Author Topic: High gravity tangerine mead  (Read 4594 times)

Offline Bad Brewer

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Re: High gravity tangerine mead
« Reply #15 on: March 22, 2011, 01:12:30 PM »
Yeah, it got O2 additions at 12 and 24 hours, with nutrient additions at both of those points, also nutrients added when at 5 days.  The super high gravity more or less requires it I think.  It has been actively fermenting, constant bubbling for 12 days, started going at about 4 hours after the initial yeast pitch. 

I was planning on adding Lavlin EC-1118 when it hit the 14% ABV mark, maybe I will up my second yeast addition to about 600billion cells, add more nutrient than planned, and do it sooner.  Its sitting at 7.7% ABV now (1.159 to 1.101).

I will definitely keep swirling it a few times a day.

Thanks everyone for the input, I'll keep this updated as it progresses.


Offline Bad Brewer

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Re: High gravity tangerine mead
« Reply #16 on: March 22, 2011, 01:22:03 PM »
Last thought - with the next batch you might try cutting the OG in half.  In addition to being cheaper, a drinkable 8% ABV version would beat the hell out of a dumped batch.  When you think the recipe for the 8% version is perfected, try a 10%, then a 12% and maybe a 14% version.  cheers, j

Yeah, I have made three batches in the last two years with target ABV of 8-10%. (mostly its beer for me, not a lot of wine/mead)  Just straight up traditional meads.  The high gravity/ABV version of this tangerine mead was very enjoyable the first time I made it, was hoping to pass out a few bottles this christmas.  Ahh well, there is still time  ;D  Live and learn, be that much wiser the next time around.

The input is very much appreciated, thanks!



Offline Bad Brewer

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Re: High gravity tangerine mead
« Reply #17 on: April 04, 2011, 04:25:34 PM »
So, 24 days, ABV is up to 12%.  That is a little behind where I would have expected it at this point.  Have managed the pH well, it has stayed 3.2-3.7 with no intervention after my initial water modification.  Yeast appear healthy, still have strong activity with constant bubbling.  No vinegar aroma/taste and no signs of bacterial or mold contamination.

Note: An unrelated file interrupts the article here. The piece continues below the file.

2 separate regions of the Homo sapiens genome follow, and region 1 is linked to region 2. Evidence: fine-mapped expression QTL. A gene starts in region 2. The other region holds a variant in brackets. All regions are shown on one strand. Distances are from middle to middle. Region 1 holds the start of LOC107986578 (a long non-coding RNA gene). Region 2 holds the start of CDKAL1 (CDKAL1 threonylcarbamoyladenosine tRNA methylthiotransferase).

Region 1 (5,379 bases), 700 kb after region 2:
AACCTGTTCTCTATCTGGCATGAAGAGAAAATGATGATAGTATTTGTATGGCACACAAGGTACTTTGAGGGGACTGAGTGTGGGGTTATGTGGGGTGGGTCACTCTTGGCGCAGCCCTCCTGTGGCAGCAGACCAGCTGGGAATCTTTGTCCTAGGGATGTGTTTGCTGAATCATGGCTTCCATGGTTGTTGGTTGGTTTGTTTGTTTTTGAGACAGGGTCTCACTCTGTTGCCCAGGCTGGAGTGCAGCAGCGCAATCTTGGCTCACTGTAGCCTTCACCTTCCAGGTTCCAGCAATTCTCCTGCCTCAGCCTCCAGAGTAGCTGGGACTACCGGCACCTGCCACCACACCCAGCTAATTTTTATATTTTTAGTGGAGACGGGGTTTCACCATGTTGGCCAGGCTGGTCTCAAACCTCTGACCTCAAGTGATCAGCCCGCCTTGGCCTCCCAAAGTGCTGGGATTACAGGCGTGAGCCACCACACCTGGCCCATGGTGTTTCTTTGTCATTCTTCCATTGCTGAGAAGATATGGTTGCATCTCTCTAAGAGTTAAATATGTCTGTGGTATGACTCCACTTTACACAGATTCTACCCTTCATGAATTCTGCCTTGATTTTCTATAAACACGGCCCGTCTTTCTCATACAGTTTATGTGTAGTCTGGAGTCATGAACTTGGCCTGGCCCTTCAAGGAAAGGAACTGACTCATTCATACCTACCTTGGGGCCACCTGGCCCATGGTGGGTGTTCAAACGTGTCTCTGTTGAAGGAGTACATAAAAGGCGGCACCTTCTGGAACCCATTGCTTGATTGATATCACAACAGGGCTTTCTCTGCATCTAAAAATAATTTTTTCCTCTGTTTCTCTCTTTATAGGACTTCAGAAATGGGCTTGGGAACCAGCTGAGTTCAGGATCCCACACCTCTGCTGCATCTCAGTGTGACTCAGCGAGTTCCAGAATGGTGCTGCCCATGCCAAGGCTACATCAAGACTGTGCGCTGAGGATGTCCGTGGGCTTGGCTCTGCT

But I think I'm going to have to dump it.....

The ethyl acetate aroma, sharp and solventy, is now the dominant odor.  Taste as well.  Overwhelming now that it has dried out some, less honey left to mask it.  I don't think it is salvageable now.

So, the take away is... treat 71B like I would treat the Chimay yeast?  Pitch at 60, don't let it run higher than 62-64?  71B's listed temp range, from Lalvin, is 59F-86F, but two days at 74 seems to have produced an overwhelming quantity of solvent like aroma and taste.  Next time I use this yeast I'll definitely be running it at the cold end!

Offline tschmidlin

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Re: High gravity tangerine mead
« Reply #18 on: April 04, 2011, 04:48:12 PM »
I still wouldn't toss it if you have a place to age it.  Keep it on the yeast, some of that stuff will age out.

Worst case, if you can, keg it.  Run an airstone to the bottom of the keg and then trickle CO2 through it for a couple of days, I've heard they do that with wine to help push the ethyl acetate out of the finished product.  Actually i heard they do it with air, but that seems like a bad idea if you have CO2 handy and plan to carbonate anyway.  I think it's worth a shot.
Tom Schmidlin

jaybeerman

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Re: High gravity tangerine mead
« Reply #19 on: April 04, 2011, 05:26:34 PM »
So, 24 days, ABV is up to 12%.  That is a little behind where I would have expected it at this point.  Have managed the pH well, it has stayed 3.2-3.7 with no intervention after my initial water modification.  Yeast appear healthy, still have strong activity with constant bubbling.  No vinegar aroma/taste and no signs of bacterial or mold contamination.

But I think I'm going to have to dump it.....

The ethyl acetate aroma, sharp and solventy, is now the dominant odor.  Taste as well.  Overwhelming now that it has dried out some, less honey left to mask it.  I don't think it is salvageable now.

So, the take away is... treat 71B like I would treat the Chimay yeast?  Pitch at 60, don't let it run higher than 62-64?  71B's listed temp range, from Lalvin, is 59F-86F, but two days at 74 seems to have produced an overwhelming quantity of solvent like aroma and taste.  Next time I use this yeast I'll definitely be running it at the cold end!

IIRC ken schramm recommends not allowing a must to go below ph3.5, if/when it does to correct back up to ph3.8. Low ph contributes to slow fermentation. When I brought up ethyl acetate, I was just stating that it was a possibility.  The take away is...in general start lower and end higher.  White wines are typically fermented cooler than red wine yeasts.  I've never had to dump a batch so I have no advice in that department. Raise the ph back to 3.8 and see what happens.  Age this thing and forget about what it smells like for the moment and get your next batch started.  good luck and cheers, j